>>> this morning, the world wakes to the news that a joint of human and civil rights is gone. nelson mandela, a guiding force, reve revered, forever changing history. >> recognize that apartheid has no future. >> he spent nearly three decades in prison, emerging to become the first black president of south africa. a father figure to his people. and to millions around the world. this morning, new reaction from every corner of the world. >> i cannot fully imagine my own life without the example that nelson mandela set. >> right now on "america this morning," abc news remembers nelson mandela, a man who changed the world. ♪ >>> and this morning, the world wakes to news of a giant of human and civil rights gone. nelson mandela, a guiding force for millions, revered for forever changing history. >> she spent nearly three decades in prison, becoming the first black president in south africa. father figure to millions around the globe. >> people around the world are remembering nelson mandela, a symbol of forbearance, peace and dignity. we have pictures from south africa, where pe
that will nelson mandela set. >> want to bring in andrew young, civil rights leader and former ambassador to the united nations. welcome, as well as james joseph, former u.s. ambassador to south africa and duke university professor, both of who new mandela very well on a personal level. ambassador, i'd like to start with you. you draw parallels. you talk about how this was so important, so significant in some ways to the civil rights movement and the struggle at the time. for us, i was a college student when we had a lot of those divest from the from the south africa shantytowns in the yards of the campuses. tell us the connected you had with the civil rights movement. >> understood that as dr. king said, injustice anywhere is a threat to justice everywhere. and so we knew of chief albert la tooley and the african national crisis. we entertained oliver tambo and mbeki when they were in exile. but my first real conflict, i went to south africa with arthur ashe in 1974 to play tennis. we tried to seaman della and didn't but we saw robert subuqwai who had just gotten out of jail and we start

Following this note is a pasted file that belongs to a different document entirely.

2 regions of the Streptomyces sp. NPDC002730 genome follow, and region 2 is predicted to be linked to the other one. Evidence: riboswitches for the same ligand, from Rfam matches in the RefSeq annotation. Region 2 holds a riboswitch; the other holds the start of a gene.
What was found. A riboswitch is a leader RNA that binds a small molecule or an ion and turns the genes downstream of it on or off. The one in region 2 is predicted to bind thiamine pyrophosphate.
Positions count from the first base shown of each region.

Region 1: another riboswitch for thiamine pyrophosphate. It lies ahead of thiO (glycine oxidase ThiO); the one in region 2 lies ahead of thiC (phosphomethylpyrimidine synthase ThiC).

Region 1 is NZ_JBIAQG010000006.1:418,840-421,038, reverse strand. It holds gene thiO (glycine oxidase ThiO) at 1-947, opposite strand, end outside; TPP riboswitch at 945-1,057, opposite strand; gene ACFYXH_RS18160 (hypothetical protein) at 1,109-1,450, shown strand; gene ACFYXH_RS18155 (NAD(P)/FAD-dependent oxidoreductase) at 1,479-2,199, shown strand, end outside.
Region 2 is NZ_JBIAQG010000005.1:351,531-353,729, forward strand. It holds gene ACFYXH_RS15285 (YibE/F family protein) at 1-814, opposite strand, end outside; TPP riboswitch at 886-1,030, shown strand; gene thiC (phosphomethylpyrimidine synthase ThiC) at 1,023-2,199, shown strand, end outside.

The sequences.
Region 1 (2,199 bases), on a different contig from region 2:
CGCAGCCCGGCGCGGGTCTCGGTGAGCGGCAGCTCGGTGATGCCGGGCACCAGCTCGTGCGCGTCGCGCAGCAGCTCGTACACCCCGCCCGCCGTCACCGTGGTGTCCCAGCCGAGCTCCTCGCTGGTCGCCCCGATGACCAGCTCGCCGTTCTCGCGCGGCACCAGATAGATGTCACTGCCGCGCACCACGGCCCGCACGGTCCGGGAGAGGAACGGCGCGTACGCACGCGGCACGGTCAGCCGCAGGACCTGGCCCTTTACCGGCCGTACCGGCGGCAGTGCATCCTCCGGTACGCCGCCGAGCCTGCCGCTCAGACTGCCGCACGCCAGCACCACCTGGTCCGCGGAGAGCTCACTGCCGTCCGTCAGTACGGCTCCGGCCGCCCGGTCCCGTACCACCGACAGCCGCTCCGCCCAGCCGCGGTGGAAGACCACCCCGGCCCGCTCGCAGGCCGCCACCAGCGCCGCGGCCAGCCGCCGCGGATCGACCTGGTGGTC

among some of the biggest civil right ises advocates. brown hosted him in his civil rights tour after he got out of prison. >> mandela came here in 1990, and 70,000 packed into the coliseum to see their hero and receive thanks for his activism. >> it is you, the people of the bay area, who have given me and my dedication hopes to continue to prosper. >> the bay area choir who performed for him in south africa
, the profile including funerals for prominent african-americans or commemorations of civil right events of which the clintons have been present. marking the hundredth anniversary of the largest african-american sorority. >> the idea that in the 21st century african-americans would wait in line to vote for ten hours while whites in an affluent precinct next door waited just ten minutes, or that african-americans would receive fliers telling them the wrong time and day to exercise their constitutional rights, that is not the america we expect or the america we want for our children. >> well, in the article in the "new york times" i mentioned, former virginia governor the first elected african-american governor in the country recalled a conversation with bill clinton in may this way. i'd be less than honest, the governor said, if i didn't tell you i came away convinced that there was no question about her running. joy reid is msnbc contributor and eugene robinson columnist at "the washington post" and msnbc political analyst. you're smiling, joy. i think it's for me, but maybe it's about t
brazile is here, nelson mandela, the civil rights movement in the united states, what was going on in south africa, you and i are old enough to remember those days, the role and as christiane accurately points out, that all of us played in trying to move south africa in a better direction. you remember those days very vividly. >> well, the apartheid regime was a brutal regime. it was a violent regime. and the goal of folks in america, especially young people, was to educate, was to mobilize and to get more sanctions, to get corporations doing business in south africa to put pressure on the south african government. clearly it worked, because after years and years of struggle, finally in 1990, we broke the apartheid regime but it was a long and brutal struggle. >> here's a picture, take a look at this. >>> give us the background of that photo. >> mr. mandela came to the understand to attend the clinton inaugural. he was very close for the clinton family. in fact the clintons visited the mandelas early this year and last year, and when secretary of state clinton visited south afri